At 11 years old, my family took our first trip to Germany, where my eyes were opened to the world of kraut. Some was sweet, some was purple, some was loaded with caraway seeds; it topped sausages and brats and it was hard to find a plate that was not adorned with some version of the “cabbagy” stuff.
It wasn’t until my twenties though, that I discovered the power of fermented and cultured foods. Sauerkraut happens to be an excellent ferment to start with. True fermented sauerkraut is not cooked or canned, so it’s loaded with probiotics. All you need are a few simple ingredients, some super clean utensils (I prefer mine fresh from a cooled off dishwasher), and time. Let's get started!
You’ll start by removing the outer layers of the head of cabbage and discarding, cutting the core out, and then washing thoroughly. Some recipes will not encourage washing, that’s a risk I’m not willing to take and I recommend you don’t either. (Our goal is to culture good bacteria, not harbor bad ones.) After your cabbage is properly prepped, slice it into smaller chunks to run through the slicing plate on your food processor. If you’re living a “pre-food processor life,” just slice that cabbage up as small as you can.
Place all the sliced cabbage in a large bowl and sprinkle it with 3 Tablespoons sea salt, let it sit for 15 minutes. Next start to stir and work it with your spoon or muddling tool. If you have a large cabbage, you’ll likely have to add more salt. Do this 1 tablespoon at a time, waiting 5-15 minutes after adding additional salt. When you have the right proportion of salt and cabbage, the shreds will start to release their juices. Keep muddling until the cabbage is limp and there is a fair amount of liquid in the bowl.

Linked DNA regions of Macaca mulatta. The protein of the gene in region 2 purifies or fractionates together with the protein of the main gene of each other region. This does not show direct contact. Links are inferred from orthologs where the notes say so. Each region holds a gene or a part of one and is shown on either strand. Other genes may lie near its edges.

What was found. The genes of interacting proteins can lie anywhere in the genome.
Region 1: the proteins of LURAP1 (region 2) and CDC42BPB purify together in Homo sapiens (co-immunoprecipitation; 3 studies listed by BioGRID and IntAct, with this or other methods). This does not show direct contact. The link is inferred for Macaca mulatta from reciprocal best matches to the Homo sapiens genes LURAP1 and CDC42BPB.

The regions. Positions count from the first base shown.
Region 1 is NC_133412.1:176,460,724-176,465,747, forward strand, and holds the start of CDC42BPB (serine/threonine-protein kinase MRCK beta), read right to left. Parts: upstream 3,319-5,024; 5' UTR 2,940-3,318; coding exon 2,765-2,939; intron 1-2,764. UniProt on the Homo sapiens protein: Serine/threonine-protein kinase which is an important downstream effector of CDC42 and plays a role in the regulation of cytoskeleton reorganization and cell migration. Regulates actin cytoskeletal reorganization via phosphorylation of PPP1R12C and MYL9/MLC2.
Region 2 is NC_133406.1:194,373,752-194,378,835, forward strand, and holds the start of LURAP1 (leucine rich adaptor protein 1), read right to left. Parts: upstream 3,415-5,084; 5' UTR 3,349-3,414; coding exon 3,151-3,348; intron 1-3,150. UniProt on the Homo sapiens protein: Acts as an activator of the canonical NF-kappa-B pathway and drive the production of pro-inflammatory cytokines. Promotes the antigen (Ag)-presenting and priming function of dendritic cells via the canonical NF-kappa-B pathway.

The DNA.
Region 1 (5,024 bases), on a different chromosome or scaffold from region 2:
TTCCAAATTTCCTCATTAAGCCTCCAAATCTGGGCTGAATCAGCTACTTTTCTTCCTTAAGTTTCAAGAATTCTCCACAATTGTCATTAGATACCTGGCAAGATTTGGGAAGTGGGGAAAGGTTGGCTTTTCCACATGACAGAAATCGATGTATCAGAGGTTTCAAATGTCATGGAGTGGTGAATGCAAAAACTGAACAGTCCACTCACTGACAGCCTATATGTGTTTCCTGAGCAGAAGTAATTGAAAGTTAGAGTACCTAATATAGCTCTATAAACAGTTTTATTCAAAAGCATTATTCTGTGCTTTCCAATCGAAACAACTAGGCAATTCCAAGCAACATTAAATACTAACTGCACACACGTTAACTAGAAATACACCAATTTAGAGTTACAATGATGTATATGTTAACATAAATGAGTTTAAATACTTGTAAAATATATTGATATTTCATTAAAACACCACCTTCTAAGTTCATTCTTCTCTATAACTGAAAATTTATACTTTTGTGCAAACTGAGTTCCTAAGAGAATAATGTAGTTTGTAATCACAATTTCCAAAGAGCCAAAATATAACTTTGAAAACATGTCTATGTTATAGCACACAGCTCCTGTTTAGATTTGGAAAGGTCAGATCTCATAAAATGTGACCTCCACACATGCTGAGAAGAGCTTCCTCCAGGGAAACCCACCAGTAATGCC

Next, use a canning funnel to pack the mixture into freshly washed canning jars. It’s very important that all the shreds stay submerged in liquid, otherwise they risk the chance of molding. To help with this process, I use a zip lock baggie, filled with water to occupy the rest of the space in the jar. Glass weights are also available to slip into the jar and submerge the shreds, if you’re not crazy about using plastic.
Lastly, you’ll cover the jar with a loose fitting lid and hide it away in a cupboard for 3-6 weeks. I recommend labeling the jars with the date before tucking them away. The fermentation time varies depending on room temperature; likely a summer kraut will ferment faster than a winter kraut. The longer it ferments the more sour it will taste.
Storing sauerkraut is easy! Just place it in the fridge, the fermentation process acidifies and makes it less likely for harmful bacteria to grow. I’ve had jars of kraut last 6-12+ months.
Years ago when I started making this stuff at home, I was so impressed with myself, I declared I would give it away at Christmas! My husband talked me down (he has to do that from time to time). Perhaps, a few jars passed around on July 4th just might be appreciated though. ;)